I was all set to write a glowing review of this product. It's a soy-based cream cheese. Soy is a superfood, and one that I have a hard time getting enough of since I haven't mastered the art of tofu yet.

What the heck...I'll give the good news first.

The product is marvelous. It's thick and creamy with a real cream-cheese flavor. And at only 60 calories for two tablespoons (about the same as light regular cream cheese), it eats up less of the daily allotment than full-fat Philly's 100 calories for the same amount. It also has two less grams of fat. If you're trying, like me, to cut down on the animal fats, this is a really good substitute. The flavor is rich and cheesey and it doesn't feel like a fake at all. If you've been using fat free cream cheese, try Tofutti. The extra 30 calories are WELL worth the fabulous texture and taste. It's also a vegetarian product, and gluten-free.

Now for the bad news. This product contains partially-hydrogenated soybean oil. It has 2 grams of transfat per 2-tablespoon serving. Unfortunately, that makes this an occassional treat instead of a staple. I'm going to be on the lookout for a similar product made with healthier fats.

Also, I first saw this product at a regular chain grocery store and it was something like $4.50 a tub. I got it on sale at Sunflower Market for $1.99 and the regular price is only $2.79 there. So, you know, price it out.

Tuesday, January 09, 2007

The Food: Jan. 9, 2007

Since I grocery shop on Sunday, Mondays and Tuesdays are always "good dinner" nights because all the fresh stuff is still--well--good and fresh. Tonight was no exception.

We had couscous with dried cranberries and slivered almonds topped with sauted tomatoes, portabello mushrooms and fresh spinach. Nick and I also had the most scrumptious chicken and apple sausage from Sunflower Market. If you are lucky enough to have one of these stores near you, try it out. It's mild and very lean (made with ground skinless chicken breast.) Adrienne is still on her vegetarian kick (and looking fabulous. Who ever heard of a fourteen old with perfectly clear skin? I'm not kidding...totally gorgeous skin. And she looks like she's thinned out some. She hasn't lost any weight, but maybe it's redistributed or something? I'm not making a big deal about it, because I refuse to give my kid a complex. And she wasn't overweigt to begin with. She just looks fab. I'll try to get a picture, if she'll let me.)

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Studded coucous with veggies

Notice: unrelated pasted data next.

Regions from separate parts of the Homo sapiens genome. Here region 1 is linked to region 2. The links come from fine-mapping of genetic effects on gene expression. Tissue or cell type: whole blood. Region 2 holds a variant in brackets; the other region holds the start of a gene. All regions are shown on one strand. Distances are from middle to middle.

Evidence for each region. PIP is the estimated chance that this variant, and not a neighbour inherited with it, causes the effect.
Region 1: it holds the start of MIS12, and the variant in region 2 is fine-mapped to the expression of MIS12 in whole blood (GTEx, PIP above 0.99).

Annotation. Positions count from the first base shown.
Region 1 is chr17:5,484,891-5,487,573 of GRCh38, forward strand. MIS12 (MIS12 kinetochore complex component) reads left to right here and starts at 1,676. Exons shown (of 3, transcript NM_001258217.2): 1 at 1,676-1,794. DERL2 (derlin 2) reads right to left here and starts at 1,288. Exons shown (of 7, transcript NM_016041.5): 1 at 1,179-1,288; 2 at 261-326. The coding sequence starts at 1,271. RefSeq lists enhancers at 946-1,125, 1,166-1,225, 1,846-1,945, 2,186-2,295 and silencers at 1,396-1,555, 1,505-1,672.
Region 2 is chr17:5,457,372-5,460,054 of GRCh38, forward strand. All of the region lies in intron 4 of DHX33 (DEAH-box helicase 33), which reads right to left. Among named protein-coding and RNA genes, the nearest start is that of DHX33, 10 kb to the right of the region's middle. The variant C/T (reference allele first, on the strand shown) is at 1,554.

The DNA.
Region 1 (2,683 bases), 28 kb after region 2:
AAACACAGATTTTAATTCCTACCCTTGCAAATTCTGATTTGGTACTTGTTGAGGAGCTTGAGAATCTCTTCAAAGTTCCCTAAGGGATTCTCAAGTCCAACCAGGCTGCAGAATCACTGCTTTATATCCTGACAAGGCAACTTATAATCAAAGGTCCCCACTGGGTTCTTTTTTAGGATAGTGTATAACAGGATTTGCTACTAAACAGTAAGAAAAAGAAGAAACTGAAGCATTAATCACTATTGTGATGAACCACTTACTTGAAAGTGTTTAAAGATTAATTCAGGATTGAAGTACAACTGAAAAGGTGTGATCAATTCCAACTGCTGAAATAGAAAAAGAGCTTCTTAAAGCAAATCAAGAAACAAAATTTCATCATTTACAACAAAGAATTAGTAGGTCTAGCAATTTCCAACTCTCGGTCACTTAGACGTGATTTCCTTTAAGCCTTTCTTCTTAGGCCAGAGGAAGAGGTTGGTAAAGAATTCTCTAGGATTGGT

one cup couscous (whole wheat and organic if you can)
one and a half cups water
one boullion cube
1/3 cup each dried cranberries and slivered almonds

Two portabella caps
Two tomatoes
Two cups fresh baby spinach
olive oil
Salt, pepper, cinnamon, white wine vinegar

bring water and boullion to boil, add cranberries and let it cook for a minute or so. Add nuts and couscous, cover pot and turn off heat. In five minutes it will be cooked perfectly.

Heat about two tablespoons olive oil in a pan. Add the mushrooms and cook until they start to get soft. Add the tomatoes and cook until they and the mushrooms are cooked through and there is some liquid in the pan. Add the spinach and stir around until it wilts. Season with salt, pepper, cinnamon and a splash of vinegar.

If you'd like to add a lean meat to this dish, cook it with the veggies.

We ate it with oranges. Super good and way healthy. Nearly every ingredient is a Superfood, except for the boullion.

Kevin and I took the baby for a walk to the park this afternoon, too. I was right. I really DO need to get off my ass. I felt so energized afterward. I still do. Ruby is the best medicine for don't-want-to-move-itis. She's such a blast.

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Superfoods, Week One

I've completed a full week of my health kick. I ate I'd say 90 percent Superfoods this week. I did eat Pizza with Kevin and the kids on Saturday night, but what the hell. I'm not on a diet and I refuse to feel guilty. Power to the fat chicks!

I feel really good. Lighter. Which, you know, I should since I've lost 2.5 pounds this week. (309.5 if you're keeping track. I'm not changing my ticker until I get lower than my low so far.) But I feel like I'm digesting my food better, using it better. I have some energy, which is always a good thing.

The biggest thing I've noticed is that I don't have that desperate "I have to be full-full right now" thing going on that I did last May when I started this. I was sure, since I'd gone back to letting myself be full-full all the time that I'd struggle getting back to a place where I was comfortable with "full-enough."

I think having an ounce of Dove dark chocolate at night helps. It definitely keeps me from feeling deprived, but since it's not the super-sweet milk creamy chocolate, I'm not tempted to eat the whole bag in a sitting. It's good, but best in small doses.

I'm reading the Mediterranian Diet right now, and it's so interesting. It doesn't preach super low-fat, which is what I'm used to. I spent many, many years as a devout Susan Powter follower. But the research about having a diet that's 30% monounsaturated fat and the health benefits thereof is really fascinating to me. I want Kevin and I, and our kids, to break our family histories of cancer and alcoholism (my side) and heart disease (his side.)